While living in Boston I found it impractical to keep my car in the city. Boston is inherently walkable, well-served by transit and parking is an expensive, time-consuming nightmare. Fortunately, Zipcar was expanding at a rapid rate within the city. I obtained a membership through work and promptly abandoned my car at my sister’s suburban house. On the rare day that I needed a car, I had a choice of vehicles conveniently located down the street in designated Zipcar parking spaces. All I had to do was wave my keypass in front of the windshield and off I went. Upon returning, I just left the car right where I found it. A stark contrast to the days where I would drive around in circles for upwards of an hour just to find a parking space within a mile of my apartment.
After leaving Boston, I ended up in Ann Arbor, Michigan. Another great city, albeit much smaller, which shares the same urban attributes car-sharing services find appealing. Just as I left that city, they too received Zipcars, allowing even more University students, employees and citizens to lessen their car dependence. Same story for Lewiston, Maine, the small Maine city where I went to college. Will South Beach be next?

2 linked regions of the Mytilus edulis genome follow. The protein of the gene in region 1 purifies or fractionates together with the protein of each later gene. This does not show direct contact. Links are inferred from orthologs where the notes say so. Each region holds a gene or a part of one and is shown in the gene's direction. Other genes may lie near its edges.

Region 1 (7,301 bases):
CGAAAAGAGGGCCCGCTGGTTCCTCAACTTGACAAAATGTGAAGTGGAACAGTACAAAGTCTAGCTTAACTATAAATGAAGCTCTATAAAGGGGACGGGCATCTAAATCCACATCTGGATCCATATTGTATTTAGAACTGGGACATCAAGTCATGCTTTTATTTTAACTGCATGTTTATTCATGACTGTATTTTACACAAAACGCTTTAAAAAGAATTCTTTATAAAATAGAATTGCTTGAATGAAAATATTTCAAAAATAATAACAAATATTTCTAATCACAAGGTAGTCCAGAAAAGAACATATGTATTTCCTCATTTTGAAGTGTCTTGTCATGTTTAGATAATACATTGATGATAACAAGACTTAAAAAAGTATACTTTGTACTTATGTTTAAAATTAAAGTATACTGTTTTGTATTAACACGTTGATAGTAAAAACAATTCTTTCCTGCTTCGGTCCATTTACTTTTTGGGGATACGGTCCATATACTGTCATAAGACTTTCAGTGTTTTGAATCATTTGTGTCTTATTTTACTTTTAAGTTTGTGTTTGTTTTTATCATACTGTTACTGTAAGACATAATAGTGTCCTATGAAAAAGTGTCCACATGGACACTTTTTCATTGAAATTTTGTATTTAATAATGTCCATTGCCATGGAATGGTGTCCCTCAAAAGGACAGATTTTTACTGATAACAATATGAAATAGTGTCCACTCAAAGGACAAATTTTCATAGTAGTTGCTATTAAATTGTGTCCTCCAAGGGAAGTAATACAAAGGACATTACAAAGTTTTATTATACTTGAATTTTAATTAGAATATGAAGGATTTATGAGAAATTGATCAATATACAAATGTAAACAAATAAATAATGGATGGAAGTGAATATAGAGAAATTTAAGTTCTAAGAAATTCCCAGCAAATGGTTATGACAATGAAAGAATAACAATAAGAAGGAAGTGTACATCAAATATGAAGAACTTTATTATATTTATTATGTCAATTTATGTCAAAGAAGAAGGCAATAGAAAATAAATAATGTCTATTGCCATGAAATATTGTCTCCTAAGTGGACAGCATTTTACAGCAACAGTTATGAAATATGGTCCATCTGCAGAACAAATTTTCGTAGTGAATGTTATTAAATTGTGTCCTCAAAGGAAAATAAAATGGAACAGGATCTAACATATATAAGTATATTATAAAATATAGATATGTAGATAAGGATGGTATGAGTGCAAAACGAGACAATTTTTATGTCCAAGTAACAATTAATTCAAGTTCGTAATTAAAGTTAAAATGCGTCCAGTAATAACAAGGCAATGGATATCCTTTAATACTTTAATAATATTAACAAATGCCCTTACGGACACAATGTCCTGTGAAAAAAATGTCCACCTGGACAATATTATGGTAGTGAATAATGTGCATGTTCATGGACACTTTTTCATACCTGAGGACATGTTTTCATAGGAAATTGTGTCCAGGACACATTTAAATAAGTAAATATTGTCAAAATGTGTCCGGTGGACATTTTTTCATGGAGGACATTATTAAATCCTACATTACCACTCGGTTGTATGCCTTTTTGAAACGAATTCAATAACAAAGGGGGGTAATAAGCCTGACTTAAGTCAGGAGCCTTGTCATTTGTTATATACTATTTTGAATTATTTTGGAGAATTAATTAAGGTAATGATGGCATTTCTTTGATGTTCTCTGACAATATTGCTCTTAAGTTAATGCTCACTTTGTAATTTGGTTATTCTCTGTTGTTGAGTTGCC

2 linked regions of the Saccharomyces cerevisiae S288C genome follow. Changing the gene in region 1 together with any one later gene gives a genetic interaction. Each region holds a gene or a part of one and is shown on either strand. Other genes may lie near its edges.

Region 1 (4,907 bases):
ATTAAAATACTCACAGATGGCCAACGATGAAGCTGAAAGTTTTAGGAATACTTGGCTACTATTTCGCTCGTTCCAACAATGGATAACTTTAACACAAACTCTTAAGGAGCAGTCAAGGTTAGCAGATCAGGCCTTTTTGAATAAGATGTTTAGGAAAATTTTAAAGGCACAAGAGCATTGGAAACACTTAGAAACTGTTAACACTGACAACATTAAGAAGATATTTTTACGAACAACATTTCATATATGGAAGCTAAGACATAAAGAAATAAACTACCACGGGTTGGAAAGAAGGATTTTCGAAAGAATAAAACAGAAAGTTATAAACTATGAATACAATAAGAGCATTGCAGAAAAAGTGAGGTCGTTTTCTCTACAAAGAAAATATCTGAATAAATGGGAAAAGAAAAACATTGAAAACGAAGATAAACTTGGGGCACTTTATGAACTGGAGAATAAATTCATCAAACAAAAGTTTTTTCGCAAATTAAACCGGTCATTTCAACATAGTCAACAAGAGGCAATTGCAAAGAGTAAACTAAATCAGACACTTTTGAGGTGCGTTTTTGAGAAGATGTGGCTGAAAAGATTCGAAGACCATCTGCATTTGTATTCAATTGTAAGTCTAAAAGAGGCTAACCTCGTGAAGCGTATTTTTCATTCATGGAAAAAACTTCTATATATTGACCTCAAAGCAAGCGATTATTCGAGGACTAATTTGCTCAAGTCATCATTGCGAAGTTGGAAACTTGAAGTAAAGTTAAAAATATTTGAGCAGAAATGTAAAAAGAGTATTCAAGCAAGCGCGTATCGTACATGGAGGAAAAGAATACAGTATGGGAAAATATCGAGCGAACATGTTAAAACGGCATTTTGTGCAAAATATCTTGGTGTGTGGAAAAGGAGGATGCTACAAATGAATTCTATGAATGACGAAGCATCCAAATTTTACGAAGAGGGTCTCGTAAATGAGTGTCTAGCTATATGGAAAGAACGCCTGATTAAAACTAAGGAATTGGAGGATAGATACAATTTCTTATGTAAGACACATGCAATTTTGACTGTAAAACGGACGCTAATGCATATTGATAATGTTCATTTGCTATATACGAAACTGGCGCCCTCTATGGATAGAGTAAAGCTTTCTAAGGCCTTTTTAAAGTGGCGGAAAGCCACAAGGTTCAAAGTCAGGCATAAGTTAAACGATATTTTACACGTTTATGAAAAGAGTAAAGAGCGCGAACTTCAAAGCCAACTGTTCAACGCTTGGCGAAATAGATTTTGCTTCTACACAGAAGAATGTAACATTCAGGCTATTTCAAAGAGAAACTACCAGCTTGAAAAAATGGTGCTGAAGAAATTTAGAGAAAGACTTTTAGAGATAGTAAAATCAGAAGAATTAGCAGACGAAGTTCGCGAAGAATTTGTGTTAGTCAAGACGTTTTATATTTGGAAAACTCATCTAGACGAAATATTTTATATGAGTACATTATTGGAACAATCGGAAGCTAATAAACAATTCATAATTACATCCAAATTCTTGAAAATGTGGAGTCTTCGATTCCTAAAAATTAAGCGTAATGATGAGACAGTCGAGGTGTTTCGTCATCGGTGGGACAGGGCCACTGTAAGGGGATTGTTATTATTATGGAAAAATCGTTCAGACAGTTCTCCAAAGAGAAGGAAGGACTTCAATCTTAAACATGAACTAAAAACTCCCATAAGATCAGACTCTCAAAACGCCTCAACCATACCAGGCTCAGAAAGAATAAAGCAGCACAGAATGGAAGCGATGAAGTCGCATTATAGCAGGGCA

At one point Zipcar listed Miami on their web-based location expansion map. Although the map seems to be missing now, Miami Beach’s tourist throngs, weekend visitors, employer/ees, dense mixed-use urban structure and notorious parking crunch make it the logical south Florida city in which the Cambridge, Massachusetts based company should expand. Downtown Miami, the Biscayne Boulevard corridor, Coconut Grove, downtown Coral Gables and the University of Miami should follow. If you agree, call them up and say “Dude, where’s my Zipcar.” With enough support, we may be able to jump start their inevitable south Florida expansion.